The possibility of it may not have been much more than a throwaway line in our preview for tonight's game, but come on. Deep down, tonight's result is probably something that we all should have seen coming.
In what was basically a replay of a game we've all probably watched far, far too many times in the past however many years it's been at this point, Martin Brodeur's likely final start against the Philadelphia Flyers was a low-scoring defensive affair that was frustrating to watch and that was won on a timely goal late in the game and a combination of good play and a little bit of luck from the old guy in net.
We knew what the stakes were going into this game -- either get two crucial points and more or less bury a division rival in the standings, or head into the toughest schedule stretch of the season on a low note while giving said rival new life. Instead, a poor first period saw the Flyers playing from behind, and though they managed to tie it up on maybe the least likely goal they've scored all season, it looked like they spent all night struggling to get high-quality chances and flubbing pucks here and there. Couple that with just a few too many shifts in the defensive zone that lasted way, way too long, a power play that had twelve minutes of ice time and scored no goals, and goaltending that let in a rather inopportune goal at juuuuuust the wrong time, and you get a 2-1 final that leaves a real sour taste in your mouth.
Let's just jump right into the bullet points:
* The dominant story coming right out of the game was the goal that the Flyers had that was disallowed with under a minute remaining in the final period, after Scott Hartnell ran into Martin Brodeur and the loose puck went into the net (which may or may not have happened before a quick whistle by the refs). You can see three views of said goal here. The Flyers, unsurprisingly, were not pleased about it. Flyers fans, as well, were not happy about it, letting the refs hear it as the final seconds ticked down.
Me, personally? In real time I thought it was absurd. Upon replay, I'm still annoyed but also a bit more understanding and could see it either way. You could make the argument that Devils defenseman Anton Volchenkov shoved Hartnell into Brodeur despite Hartnell's momentum towards the net (which is the argument that the Flyers were trying to make) and that Hartnell's ensuing contact with Brodeur should be deemed incidental. But at the same time, it looked like Hartnell was headed towards the net (and Brodeur) with a full head of steam no matter what Volchenkov did, and that was what the refs saw. Couple that with the on-ice call of no goal (and the fact that it's, well, Martin Brodeur, who will pretty much never not get the benefit of the doubt on those calls), and there was basically no way that the replay of the call would lead to an overturn. It is what it is.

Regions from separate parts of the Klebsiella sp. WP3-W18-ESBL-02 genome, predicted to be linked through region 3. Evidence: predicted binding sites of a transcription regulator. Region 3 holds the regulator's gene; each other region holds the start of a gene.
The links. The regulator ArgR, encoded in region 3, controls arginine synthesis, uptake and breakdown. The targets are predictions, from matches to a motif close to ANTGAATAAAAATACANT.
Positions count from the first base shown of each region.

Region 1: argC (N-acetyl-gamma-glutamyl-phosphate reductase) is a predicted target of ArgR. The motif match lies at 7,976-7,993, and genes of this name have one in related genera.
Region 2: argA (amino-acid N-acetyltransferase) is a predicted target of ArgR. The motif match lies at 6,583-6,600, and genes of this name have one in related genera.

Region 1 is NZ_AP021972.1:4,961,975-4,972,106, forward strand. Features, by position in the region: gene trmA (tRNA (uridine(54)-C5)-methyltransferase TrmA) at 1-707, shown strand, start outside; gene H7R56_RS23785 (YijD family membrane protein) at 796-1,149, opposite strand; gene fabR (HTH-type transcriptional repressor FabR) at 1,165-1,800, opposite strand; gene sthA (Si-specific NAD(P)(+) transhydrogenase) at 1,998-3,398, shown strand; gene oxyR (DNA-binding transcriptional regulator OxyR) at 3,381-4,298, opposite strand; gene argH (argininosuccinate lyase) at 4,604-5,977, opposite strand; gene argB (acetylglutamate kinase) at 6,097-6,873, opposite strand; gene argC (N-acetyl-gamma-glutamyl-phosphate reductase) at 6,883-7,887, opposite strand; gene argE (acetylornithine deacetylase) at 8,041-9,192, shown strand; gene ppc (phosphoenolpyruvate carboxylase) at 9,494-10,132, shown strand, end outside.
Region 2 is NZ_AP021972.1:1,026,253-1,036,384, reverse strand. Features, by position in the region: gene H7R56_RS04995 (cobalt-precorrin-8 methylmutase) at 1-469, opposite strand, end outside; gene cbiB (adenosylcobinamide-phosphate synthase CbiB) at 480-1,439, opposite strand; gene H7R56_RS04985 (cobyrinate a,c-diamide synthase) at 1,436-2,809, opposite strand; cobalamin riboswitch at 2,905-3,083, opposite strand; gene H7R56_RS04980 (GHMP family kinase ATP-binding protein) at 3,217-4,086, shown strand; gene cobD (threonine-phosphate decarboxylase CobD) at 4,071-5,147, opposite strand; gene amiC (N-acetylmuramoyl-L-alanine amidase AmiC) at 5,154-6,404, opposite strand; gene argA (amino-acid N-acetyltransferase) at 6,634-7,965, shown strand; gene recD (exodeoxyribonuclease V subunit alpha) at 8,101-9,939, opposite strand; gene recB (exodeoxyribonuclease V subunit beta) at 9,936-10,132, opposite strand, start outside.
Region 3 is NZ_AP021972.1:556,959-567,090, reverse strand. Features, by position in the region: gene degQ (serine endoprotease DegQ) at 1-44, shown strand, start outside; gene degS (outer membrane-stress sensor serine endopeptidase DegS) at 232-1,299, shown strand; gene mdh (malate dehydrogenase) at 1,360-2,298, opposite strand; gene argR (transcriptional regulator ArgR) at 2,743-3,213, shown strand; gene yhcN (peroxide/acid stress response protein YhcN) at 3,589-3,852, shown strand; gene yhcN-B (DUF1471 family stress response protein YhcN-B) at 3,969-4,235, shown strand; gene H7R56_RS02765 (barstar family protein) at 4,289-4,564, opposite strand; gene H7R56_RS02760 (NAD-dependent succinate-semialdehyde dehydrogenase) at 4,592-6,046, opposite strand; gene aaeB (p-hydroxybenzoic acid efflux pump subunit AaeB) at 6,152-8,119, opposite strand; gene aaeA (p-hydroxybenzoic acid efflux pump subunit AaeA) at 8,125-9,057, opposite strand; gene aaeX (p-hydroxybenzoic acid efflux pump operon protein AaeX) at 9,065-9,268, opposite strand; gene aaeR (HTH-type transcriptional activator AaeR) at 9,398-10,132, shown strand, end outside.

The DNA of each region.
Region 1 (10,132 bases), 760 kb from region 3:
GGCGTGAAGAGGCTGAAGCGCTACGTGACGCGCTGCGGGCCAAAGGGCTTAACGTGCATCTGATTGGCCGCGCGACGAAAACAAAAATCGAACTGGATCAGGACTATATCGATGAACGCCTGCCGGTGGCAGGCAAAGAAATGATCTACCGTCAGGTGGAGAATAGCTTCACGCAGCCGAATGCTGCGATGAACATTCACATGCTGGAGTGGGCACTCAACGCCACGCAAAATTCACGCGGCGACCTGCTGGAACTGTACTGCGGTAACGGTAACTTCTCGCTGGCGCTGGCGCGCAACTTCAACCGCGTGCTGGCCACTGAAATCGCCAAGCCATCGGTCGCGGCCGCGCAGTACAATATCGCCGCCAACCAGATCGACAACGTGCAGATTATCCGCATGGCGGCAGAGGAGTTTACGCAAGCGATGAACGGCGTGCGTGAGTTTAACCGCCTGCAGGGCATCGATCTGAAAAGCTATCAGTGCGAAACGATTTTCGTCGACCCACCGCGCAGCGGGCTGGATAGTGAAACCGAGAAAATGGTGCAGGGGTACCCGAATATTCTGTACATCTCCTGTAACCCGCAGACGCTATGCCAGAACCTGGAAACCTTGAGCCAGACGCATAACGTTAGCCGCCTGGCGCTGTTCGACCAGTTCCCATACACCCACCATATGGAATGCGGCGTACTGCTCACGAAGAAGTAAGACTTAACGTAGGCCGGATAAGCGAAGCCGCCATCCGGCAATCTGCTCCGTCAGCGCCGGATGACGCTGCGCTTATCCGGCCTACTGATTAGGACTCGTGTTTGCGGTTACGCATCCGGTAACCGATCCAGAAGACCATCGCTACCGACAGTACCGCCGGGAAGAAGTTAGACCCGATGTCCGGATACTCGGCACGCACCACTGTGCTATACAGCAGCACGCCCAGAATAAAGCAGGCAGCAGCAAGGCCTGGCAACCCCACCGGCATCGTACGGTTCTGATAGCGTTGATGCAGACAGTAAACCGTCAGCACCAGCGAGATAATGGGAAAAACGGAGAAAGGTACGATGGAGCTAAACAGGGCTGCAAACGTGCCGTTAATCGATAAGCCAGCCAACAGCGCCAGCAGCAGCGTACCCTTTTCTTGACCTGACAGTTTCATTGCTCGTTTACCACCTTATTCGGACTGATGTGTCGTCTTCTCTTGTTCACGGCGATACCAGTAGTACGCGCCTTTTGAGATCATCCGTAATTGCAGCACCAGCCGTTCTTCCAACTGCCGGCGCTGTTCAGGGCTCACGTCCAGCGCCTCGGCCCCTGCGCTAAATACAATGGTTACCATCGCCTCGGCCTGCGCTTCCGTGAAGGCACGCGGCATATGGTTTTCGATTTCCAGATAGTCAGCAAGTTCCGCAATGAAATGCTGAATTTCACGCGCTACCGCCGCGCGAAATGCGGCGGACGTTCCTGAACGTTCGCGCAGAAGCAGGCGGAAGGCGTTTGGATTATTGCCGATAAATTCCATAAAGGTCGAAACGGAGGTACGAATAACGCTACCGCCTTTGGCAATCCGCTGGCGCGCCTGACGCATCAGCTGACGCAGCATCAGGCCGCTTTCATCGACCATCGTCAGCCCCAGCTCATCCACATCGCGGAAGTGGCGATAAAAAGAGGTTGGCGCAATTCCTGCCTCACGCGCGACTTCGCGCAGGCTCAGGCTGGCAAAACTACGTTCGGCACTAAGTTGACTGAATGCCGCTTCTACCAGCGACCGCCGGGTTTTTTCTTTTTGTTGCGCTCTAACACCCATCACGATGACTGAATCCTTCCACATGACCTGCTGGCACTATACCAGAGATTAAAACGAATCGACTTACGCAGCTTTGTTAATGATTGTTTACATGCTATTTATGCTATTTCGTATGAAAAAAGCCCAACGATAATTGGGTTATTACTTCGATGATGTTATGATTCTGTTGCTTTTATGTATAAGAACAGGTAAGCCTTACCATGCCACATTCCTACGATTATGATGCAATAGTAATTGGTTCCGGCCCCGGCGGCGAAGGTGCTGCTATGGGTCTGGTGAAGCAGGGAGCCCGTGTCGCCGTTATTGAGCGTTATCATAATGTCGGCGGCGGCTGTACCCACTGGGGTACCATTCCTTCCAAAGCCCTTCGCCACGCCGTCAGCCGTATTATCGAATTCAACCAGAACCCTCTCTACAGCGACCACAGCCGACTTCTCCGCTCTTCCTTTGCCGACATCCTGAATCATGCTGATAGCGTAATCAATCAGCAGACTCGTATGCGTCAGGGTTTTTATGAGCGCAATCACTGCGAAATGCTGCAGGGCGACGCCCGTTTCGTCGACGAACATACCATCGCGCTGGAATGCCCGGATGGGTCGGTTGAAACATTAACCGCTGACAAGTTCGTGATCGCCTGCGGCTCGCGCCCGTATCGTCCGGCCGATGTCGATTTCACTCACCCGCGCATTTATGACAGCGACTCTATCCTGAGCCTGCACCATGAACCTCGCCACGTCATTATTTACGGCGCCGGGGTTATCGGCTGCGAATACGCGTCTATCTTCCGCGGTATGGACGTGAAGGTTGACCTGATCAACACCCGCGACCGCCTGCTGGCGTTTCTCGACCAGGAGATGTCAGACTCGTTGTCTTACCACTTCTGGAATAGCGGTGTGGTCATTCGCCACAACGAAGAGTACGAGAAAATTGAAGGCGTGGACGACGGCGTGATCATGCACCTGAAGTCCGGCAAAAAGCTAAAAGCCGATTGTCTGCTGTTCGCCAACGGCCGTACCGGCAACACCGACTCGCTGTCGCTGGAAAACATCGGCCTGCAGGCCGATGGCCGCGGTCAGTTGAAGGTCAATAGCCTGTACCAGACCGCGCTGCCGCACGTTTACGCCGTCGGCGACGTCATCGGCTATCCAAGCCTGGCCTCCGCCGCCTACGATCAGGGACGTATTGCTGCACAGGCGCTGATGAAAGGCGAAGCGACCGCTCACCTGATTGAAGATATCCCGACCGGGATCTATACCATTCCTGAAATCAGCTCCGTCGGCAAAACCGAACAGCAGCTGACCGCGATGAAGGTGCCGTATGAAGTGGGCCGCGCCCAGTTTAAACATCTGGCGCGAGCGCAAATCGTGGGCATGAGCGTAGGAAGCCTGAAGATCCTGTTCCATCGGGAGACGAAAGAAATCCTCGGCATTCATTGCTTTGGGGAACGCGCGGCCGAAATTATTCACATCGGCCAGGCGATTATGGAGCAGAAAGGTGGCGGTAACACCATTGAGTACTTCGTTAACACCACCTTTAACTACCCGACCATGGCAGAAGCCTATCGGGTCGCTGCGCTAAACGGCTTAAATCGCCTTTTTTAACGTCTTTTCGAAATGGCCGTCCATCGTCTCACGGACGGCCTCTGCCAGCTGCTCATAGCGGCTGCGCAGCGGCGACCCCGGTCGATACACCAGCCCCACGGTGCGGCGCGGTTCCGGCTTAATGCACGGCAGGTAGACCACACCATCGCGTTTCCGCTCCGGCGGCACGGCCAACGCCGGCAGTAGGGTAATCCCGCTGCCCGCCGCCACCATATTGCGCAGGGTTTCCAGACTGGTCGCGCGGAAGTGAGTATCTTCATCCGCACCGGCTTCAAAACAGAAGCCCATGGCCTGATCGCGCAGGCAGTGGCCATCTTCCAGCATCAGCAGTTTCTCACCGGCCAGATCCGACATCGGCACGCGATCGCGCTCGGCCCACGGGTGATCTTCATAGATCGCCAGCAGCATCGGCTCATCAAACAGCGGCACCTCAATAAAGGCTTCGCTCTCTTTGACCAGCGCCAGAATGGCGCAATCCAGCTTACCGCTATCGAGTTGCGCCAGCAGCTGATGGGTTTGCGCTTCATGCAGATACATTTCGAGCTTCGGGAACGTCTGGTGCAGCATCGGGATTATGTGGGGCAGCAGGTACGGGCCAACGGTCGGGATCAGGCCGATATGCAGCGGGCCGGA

(Update: Here's the NHL's explanation for the no-goal. Apparently it was never supposed to be reviewable in the first place.)
* Anywho. Back to hockey, because here's the real ugly truth: if you need the refs to help you get to two goals against this goaltender and this Devils team the way they're all playing right now, you've got bigger problems to worry about. After having little trouble putting goals up in really any of the five games since the break, the offense just wasn't in sync at all tonight. Guys were falling down and whiffing on pucks on good chances, trying to make the tough pass to the guy who's already well-covered, and overall just not playing great in the offensive zone. 31 shots on goal against a Devils team that doesn't allow many shots is nice, but it just didn't seem like a ton of those were high-quality chances. In fact ...
* ... the one goal they did manage to get on the board was a Nicklas Grossmann shot immediately following the faceoff. It was a shot from the right-side wall where the top of the circle is, and one on which Brodeur was not screened and sort of just fell back into the net as the puck got there.